Apps are increasingly helping people monitor and control objects remotely on their mobile devices.
From Internet-connected washing machines and smart refrigerators to bathroom scales, gadgets that connect to the Internet are on the rise in homes, and apps are the means to monitor and control them.
By 2022, the average household with two teenage children will own roughly 50 Internet-connected devices, up from approximately 10 today, according to estimates by the Organisation for Economic Co-operation and Development.
This trend has been dubbed the "Internet of Things".
"Until three or four years ago, consumers primarily accessed the Internet through PCs and laptops but at the beginning of 2013, the picture is very different," said Amanda Sabia, principal research analyst at Gartner.
"Consumers use multiple screens to perform various activities that require both fixed and mobile Internet connectivity, from watching and sharing videos and photos, to playing games, to accessing social networks, to banking and paying bills online.
"Consumers are screen-agnostic — they will use whichever screen is convenient, as long as it is ‘connected.’"
Stephen Prentice, vice president and fellow at research advisory firm Gartner, said: "On one hand you've got all these devices giving out information, and on the other you have people accessing them increasingly through their tablets or mobile phones."
Home control is a popular use of the technology. A washer and dryer produced by Samsung, for instance, can be remotely controlled with an Android app to start and stop the machine, and control factors like temperature. Users can even get notifications when a load is finished.
Overhead lights called Philips Hue can be controlled with the accompanying iPhone or Android app to switch them on and off remotely, set timers, and change mood lighting.
Temperature in the home can be controlled remotely with Nest Mobile for iPhone, iPod Touch, iPad and Android, while air quality can be measured with Netatmo, a personal weather station and air quality monitor.
With the iPhone or Android app, users can view information on indoor air quality, such as the level of carbon dioxide and humidity in the room, and the app suggests ideal times to ventilate.
There's even an app and gadget for plant owners. Koubachi, a plant sensor placed in the soil of a potted plant, connects to an iPhone app to send notifications when it needs watering, misting, sun or shade.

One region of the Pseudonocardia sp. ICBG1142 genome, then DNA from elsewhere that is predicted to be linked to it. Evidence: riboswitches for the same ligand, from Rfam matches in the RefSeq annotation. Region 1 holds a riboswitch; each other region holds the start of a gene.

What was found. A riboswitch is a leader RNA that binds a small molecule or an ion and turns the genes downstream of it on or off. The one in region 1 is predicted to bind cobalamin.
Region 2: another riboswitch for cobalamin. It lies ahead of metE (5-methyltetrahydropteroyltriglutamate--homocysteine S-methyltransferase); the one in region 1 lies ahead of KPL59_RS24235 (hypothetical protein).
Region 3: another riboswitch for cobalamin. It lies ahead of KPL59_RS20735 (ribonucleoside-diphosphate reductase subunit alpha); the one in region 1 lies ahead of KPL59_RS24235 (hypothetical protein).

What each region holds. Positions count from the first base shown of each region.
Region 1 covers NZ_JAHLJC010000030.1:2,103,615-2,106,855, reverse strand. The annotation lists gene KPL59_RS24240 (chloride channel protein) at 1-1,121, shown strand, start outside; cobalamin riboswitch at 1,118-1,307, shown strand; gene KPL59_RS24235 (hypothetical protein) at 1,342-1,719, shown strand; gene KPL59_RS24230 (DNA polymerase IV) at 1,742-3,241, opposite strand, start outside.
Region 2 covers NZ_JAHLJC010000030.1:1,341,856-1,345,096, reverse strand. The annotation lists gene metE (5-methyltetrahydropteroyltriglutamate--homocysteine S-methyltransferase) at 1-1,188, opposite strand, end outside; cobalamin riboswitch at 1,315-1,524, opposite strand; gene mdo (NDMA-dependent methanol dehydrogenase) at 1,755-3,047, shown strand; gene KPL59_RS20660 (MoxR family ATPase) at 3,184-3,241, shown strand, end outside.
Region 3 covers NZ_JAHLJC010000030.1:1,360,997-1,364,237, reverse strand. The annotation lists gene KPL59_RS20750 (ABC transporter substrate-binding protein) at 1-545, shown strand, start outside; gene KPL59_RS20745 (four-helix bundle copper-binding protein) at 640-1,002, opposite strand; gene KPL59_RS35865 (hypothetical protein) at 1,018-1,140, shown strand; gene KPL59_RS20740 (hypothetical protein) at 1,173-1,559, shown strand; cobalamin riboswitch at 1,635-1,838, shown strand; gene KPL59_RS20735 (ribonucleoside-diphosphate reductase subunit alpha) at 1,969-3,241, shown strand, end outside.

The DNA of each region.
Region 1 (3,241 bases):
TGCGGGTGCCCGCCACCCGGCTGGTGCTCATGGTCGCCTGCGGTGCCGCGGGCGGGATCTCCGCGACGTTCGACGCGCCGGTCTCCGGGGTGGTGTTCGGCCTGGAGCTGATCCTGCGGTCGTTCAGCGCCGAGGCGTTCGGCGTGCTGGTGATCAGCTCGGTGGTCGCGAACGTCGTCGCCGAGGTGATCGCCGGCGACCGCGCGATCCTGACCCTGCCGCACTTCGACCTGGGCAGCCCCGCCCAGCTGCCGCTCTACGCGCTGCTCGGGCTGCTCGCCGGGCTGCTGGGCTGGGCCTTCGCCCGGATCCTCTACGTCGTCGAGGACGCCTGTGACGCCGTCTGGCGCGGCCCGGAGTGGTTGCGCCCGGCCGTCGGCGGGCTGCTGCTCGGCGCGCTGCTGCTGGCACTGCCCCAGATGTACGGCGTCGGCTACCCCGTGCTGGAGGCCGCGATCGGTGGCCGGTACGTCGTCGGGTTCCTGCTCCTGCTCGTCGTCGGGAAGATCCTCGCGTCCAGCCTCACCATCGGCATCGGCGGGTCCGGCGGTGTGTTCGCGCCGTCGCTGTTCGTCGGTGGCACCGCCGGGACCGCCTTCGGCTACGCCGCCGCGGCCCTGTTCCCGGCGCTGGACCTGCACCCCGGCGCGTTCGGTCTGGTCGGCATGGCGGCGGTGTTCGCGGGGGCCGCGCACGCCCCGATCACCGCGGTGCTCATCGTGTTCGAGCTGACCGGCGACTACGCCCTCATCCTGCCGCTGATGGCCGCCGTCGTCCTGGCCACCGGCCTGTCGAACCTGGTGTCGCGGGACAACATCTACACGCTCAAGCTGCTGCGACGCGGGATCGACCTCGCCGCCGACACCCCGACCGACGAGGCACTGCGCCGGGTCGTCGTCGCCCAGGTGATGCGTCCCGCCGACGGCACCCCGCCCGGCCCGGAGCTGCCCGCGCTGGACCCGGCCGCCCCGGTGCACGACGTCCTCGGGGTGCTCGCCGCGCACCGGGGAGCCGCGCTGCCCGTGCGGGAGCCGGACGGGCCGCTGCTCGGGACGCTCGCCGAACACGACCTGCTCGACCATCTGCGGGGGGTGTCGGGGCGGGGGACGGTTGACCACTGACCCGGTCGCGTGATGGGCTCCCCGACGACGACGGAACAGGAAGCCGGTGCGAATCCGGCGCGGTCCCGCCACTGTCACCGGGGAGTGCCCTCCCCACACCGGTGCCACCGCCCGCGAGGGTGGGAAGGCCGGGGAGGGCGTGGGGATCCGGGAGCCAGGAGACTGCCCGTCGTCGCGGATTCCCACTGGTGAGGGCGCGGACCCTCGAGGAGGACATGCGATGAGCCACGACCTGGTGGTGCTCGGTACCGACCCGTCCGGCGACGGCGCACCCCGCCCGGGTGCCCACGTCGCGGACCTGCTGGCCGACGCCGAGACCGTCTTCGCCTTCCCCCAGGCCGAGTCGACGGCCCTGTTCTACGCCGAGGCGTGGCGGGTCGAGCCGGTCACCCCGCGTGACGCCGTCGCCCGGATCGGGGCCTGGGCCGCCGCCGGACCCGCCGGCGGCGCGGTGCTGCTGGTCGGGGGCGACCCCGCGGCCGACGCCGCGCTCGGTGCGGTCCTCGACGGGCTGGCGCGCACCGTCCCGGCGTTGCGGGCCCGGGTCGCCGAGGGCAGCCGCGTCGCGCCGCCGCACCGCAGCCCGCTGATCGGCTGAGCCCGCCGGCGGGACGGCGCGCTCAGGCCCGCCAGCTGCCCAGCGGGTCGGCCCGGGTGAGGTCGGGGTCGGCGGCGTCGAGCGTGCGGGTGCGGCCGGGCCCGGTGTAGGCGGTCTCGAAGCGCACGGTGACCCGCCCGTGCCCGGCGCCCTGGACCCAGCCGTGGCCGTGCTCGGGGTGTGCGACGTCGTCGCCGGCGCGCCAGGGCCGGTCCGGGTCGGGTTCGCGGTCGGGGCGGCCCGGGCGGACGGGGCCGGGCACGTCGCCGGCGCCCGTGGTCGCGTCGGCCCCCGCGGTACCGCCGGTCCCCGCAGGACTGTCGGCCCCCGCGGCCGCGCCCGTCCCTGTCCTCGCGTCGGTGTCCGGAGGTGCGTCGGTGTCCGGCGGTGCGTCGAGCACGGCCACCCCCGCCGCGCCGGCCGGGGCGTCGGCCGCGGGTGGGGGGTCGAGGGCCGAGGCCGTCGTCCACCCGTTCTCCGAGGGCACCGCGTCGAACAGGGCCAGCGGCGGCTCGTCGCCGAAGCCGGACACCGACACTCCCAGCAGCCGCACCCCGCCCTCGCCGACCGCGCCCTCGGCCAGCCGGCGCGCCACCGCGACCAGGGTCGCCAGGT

"The diversity of these devices is huge," said Prentice.
"The vast majority of the future devices of this type don't exist today - they're new things. If you can measure it, then someone is going to have a device to do that and someone will find a use for that data," he said.
Apps and gadgets are also playing a role in monitoring and tracking health.
For weight tracking, the Withings Health Mate app for iPhone and Android automatically tracks weight by connecting to one of Paris-based company Withings' smart bathroom scales.
A similar app for babies, Withings Baby Companion app for iPhone, tracks a baby's weight and compares it to others the same age.
Those who want to improve their posture can turn to the LUMOback, a device worn around the waist that connects to an iPhone app that notifies users when they're slumping, and track their posture over time.
To track calories burned, distance traveled or steps taken, there are a flurry of options available, including wristbands like the Nike+ FuelBand and Larklife, which connect to iPhone apps, and the Jawbone UP and Fitbit One, which connect to iPhone and Android apps.
However, with this new technology on the rise, Prentice is concerned that privacy laws may not yet account for the collection of personal data that these gadgets and apps may have access to, such as location.
"It's a bit of a wild west out there," said Prentice.
"The regulatory environment just hasn't caught up with the technology," he said.
"At the moment it's a case of buyer beware."